The Petition of the Kingdom
“And when you are praying, do not use meaningless repetition as the Gentiles do, for they suppose that they will be heard for their many words. So do not be like them; for your Father knows what you need before you ask Him.Matthew 6:9-13
Pray, then, in this way:
‘Our Father who is in heaven,
Hallowed be Your name.
Your kingdom come.
Your will be done,
On earth as it is in heaven.
Give us this day our daily bread.
And forgive us our debts, as we also have forgiven our debtors.
And do not lead us into temptation, but deliver us from evil.
For Yours is the kingdom and the power and the glory forever. Amen.”’
Have you ever had someone repeatedly making the same demands of you to the point that suddenly feel like you are trapped in a scene of Groundhog Day? A common practice among the pagan Romans of the day was to repeat the same ritualistic phrases over and over again in a form of magical incantation, meant to manipulate the gods into doing the will of the pray-er. Subtly, the Jewish leadership began to model this same practice by repeating the Scriptural prayers of old so much so that they began to lose the heart of their prayers and turned prayer into another form of incantation in order to manipulate God into doing their will. In fact, there are some elements within the modern church today that still practice this concept, and have taken the Lord’s prayer and turned it into this same ritualistic practice, instead of recognizing the context of what Jesus was saying in order to inspire the people to approach prayer as a time of intimate conversation with their Creator.
When Jesus says “Pray, then, in this way”, He was not saying to only pray with these words. Rather, the phrase “in this way” is more appropriately translated “in this pattern.” There have been a number of different acronyms and illustrations of how to pattern your prayers after the model that Jesus presented here, so I will not go into those. But I will give you some highlights in the hopes of guiding you through how prayer touches the heart of God.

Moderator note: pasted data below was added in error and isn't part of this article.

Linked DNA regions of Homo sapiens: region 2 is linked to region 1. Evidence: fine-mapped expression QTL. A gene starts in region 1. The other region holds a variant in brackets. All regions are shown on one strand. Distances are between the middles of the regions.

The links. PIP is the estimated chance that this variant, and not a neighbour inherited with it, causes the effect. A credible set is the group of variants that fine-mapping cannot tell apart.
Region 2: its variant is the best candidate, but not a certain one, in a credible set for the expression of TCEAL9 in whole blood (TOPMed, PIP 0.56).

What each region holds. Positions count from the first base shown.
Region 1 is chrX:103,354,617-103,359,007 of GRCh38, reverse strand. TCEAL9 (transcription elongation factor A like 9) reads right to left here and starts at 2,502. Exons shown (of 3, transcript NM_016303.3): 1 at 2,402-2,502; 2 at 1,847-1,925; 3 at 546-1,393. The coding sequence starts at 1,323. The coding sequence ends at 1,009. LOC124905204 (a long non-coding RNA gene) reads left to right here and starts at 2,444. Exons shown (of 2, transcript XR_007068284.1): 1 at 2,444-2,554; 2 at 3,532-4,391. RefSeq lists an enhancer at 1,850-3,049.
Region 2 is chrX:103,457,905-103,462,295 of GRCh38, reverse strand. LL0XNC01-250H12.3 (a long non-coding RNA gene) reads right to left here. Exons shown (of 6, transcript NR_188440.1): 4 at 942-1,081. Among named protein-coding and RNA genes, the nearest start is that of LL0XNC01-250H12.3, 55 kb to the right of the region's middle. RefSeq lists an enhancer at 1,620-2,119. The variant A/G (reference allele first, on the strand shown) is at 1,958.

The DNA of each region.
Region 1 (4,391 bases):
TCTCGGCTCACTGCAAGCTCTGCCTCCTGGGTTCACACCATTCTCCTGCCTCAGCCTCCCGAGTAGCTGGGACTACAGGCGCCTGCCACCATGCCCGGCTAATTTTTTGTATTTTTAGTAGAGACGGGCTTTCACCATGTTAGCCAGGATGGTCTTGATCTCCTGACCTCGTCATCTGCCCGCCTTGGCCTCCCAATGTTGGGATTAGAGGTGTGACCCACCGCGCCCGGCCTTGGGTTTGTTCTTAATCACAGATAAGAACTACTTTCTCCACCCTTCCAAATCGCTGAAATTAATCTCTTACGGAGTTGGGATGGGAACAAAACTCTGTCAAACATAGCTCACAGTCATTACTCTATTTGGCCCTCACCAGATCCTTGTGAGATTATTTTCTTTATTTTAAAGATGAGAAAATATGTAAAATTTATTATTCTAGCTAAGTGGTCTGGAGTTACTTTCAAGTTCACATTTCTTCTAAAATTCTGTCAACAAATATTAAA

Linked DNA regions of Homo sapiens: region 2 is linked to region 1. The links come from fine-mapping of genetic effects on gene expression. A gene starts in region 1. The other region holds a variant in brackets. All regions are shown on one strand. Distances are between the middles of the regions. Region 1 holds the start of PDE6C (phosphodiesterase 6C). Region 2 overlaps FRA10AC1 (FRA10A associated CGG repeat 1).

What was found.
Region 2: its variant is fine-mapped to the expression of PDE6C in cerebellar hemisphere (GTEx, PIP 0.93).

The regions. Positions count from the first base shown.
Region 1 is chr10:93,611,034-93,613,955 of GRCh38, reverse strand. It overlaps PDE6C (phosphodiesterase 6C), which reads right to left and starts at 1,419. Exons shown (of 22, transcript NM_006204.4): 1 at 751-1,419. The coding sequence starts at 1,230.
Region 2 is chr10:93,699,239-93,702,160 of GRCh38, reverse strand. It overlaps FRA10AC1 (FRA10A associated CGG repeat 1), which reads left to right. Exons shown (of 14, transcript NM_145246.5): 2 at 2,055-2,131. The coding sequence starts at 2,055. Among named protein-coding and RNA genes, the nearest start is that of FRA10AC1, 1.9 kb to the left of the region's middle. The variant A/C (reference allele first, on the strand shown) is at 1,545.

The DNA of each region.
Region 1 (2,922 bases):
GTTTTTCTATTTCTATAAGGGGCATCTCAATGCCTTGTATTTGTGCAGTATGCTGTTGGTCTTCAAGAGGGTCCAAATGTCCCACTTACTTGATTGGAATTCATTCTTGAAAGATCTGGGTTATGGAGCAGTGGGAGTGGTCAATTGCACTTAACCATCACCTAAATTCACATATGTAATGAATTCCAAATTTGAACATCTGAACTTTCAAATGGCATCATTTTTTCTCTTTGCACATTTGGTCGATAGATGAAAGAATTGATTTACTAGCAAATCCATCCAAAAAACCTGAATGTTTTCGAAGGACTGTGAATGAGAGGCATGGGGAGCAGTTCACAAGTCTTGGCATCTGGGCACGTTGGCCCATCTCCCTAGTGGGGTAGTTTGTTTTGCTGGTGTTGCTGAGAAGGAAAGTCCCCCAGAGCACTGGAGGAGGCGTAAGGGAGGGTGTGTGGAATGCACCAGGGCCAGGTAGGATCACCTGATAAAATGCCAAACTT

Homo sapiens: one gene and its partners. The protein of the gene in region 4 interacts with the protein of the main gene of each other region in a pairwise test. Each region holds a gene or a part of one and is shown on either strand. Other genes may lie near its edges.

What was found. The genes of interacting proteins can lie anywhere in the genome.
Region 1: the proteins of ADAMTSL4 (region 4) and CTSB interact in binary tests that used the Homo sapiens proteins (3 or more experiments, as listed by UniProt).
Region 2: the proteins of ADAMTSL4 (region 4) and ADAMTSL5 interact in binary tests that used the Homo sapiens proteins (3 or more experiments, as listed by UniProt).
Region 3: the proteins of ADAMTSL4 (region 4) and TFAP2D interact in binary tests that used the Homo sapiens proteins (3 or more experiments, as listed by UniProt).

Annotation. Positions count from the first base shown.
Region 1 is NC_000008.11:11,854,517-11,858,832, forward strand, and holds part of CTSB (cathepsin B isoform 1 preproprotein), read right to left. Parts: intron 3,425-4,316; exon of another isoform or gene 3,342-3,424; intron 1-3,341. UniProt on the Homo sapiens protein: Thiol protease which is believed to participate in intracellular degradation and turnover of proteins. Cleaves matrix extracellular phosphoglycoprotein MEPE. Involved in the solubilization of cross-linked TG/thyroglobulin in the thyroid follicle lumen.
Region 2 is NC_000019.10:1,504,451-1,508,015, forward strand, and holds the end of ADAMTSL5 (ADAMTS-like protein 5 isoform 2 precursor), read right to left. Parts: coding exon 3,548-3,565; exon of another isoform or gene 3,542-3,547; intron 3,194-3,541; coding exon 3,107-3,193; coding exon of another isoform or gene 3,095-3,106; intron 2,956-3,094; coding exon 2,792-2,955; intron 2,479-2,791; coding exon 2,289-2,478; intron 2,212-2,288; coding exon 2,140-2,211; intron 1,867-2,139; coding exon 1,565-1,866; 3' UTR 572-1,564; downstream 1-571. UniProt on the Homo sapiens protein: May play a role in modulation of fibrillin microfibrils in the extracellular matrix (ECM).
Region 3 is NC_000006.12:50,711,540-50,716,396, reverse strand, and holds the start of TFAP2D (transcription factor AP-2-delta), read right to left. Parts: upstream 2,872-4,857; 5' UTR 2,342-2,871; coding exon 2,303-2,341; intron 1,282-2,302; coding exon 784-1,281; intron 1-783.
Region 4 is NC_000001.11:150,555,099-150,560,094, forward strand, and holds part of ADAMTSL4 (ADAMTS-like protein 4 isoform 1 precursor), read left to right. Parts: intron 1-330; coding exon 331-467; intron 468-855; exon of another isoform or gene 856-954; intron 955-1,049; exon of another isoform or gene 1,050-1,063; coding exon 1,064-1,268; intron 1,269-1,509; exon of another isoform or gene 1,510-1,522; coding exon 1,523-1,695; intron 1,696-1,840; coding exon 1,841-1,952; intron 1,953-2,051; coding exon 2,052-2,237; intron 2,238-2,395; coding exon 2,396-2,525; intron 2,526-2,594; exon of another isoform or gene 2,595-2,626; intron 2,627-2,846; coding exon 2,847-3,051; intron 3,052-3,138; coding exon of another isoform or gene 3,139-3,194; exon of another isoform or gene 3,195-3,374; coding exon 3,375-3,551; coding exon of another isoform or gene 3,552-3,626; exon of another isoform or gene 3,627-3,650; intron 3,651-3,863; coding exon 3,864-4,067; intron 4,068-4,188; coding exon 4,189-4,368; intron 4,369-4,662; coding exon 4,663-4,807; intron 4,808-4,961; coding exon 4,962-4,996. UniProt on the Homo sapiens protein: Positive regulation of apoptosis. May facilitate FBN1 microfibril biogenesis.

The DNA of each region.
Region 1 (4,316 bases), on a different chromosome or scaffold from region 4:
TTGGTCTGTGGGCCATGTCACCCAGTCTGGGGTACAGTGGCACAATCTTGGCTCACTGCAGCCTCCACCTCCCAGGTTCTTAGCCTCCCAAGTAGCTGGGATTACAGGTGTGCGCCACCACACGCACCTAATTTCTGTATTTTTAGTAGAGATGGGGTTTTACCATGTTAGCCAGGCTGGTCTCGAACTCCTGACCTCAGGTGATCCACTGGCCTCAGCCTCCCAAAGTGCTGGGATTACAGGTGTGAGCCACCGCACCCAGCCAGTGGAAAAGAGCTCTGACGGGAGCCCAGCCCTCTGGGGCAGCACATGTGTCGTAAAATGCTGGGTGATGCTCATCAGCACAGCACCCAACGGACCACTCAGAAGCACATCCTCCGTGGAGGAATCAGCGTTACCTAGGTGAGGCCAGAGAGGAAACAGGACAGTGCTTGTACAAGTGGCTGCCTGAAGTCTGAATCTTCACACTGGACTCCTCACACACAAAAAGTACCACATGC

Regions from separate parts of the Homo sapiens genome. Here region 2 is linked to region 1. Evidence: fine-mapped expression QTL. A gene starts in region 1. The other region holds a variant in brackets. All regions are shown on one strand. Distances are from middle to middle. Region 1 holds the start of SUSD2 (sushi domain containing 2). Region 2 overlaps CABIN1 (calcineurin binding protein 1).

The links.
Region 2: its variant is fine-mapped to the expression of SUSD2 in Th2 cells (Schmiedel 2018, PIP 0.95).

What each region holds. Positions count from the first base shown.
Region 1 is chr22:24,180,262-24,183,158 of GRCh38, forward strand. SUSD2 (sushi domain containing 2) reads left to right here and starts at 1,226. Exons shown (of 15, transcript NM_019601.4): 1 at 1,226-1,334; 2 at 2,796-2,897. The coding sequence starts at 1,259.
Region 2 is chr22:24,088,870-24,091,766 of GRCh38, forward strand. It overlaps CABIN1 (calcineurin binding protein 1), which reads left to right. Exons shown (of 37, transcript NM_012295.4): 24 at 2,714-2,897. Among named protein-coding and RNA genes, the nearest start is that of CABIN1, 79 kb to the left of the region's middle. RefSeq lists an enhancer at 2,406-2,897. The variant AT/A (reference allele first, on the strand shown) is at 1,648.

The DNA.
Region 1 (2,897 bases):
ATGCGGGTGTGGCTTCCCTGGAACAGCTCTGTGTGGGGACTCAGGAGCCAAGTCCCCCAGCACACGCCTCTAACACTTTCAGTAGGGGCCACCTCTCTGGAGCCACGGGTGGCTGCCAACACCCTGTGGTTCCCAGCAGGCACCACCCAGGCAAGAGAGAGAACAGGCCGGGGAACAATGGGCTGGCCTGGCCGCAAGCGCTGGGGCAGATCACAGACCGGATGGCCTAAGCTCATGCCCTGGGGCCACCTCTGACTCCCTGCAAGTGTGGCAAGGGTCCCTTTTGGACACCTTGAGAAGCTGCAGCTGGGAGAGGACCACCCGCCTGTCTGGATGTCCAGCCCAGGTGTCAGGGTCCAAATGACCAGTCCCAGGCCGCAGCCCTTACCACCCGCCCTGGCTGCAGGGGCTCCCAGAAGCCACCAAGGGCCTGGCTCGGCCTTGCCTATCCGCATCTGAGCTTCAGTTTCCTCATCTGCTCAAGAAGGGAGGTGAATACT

First, we begin with the intimate acknowledgement of our relationship to Him. He is our Abba. Our spiritual daddy. The head of our household. The Father who guides, teaches, and disciplines because of His great love for His children. And even though He may not be physically present with us, His spiritual presence is always with us.
Secondly, the acknowledgement of our relationship to Him inevitably inspires an acknowledgement of His holiness. When we humbly approach the throne of grace, recognizing He is the only Holy and righteous God, we are forced to recognize that we are wretched in comparison to His surpassing greatness. He is the King of Glory and we must be dependent upon His mercy.
Which brings us to His Kingdom. He is not only our Father, He is also our King. He is our lawgiver and we are citizens of His kingdom, adopted into His family and naturalized into His realm. As such we are now beholden to His word and submitted to His Lordship in our lives. As a result our priority is to shift to His will in our lives, not our own.
Next we transition to our petition for our daily need. Our manna, the bread of heaven. That which gives us nourishment and strength for the challenges of the day. As Jeremiah lamented over the pending destruction of Israel, he uttered the familiar encouragement:
“The Lord’s lovingkindness [mercies] indeed never cease,
for His compassions never fail.
They are new every morning;
Great is Your faithfulness.” (Lamentations 3:22-23)
From here, as we bask in the glory of His grace and mercy, we are then inspired to confession. As the apostle John wrote “If we say we have no sin, we are deceiving ourselves and the truth is not in us. If we confess our sins, He is faithful and righteous to forgive us our sins and cleanse us from all unrighteousness. If we say that we have not sinned, we make Him a liar and His word is not in us.” (1 John 1:8-10) John writes these words not to the unbelievers of his day, but to the church – the believers who claim the name of God. When we walk in the Light of His truth, we can quickly see that we are indeed sinners in need of mercy. And when we confess our sinful nature and our specific sinful acts, He is faithful to forgive and righteous in His cleansing. Only the righteousness of God can cleanse our own unrighteousness by the power of the Blood of His Son.
This transitions us into repentance. A heart that is forgiven is one that seeks to remain in the mercies of God. And this requires continual repentance and submission of our sinful will to the righteous will of God. It’s not enough to confess our sin and depend upon His mercy. If our confession does not result in repentance, it is a faithless confession and our words ring hollow when presented from a heart of stone.
Ultimately, our prayers must be reflective and submitted to the will of God. For the Kingdom is His. The power is His. The glory is His. None of it belongs to us. We have no right to make demands of our God, but He joyfully wishes to bless His children who are submitted to the will of His Kingdom.
The great mystery of grace is not that we can approach the throne of the King and bring our demands, but rather that we can “approach the throne of grace with confidence, so that we may receive mercy and find grace to help in time of need.” (Hebrews 4:16) We can approach His throne confident in knowing that when we come before Him with humility and brokenness of heart, He is faithful to place His hand upon our head and heart and give us His full approval.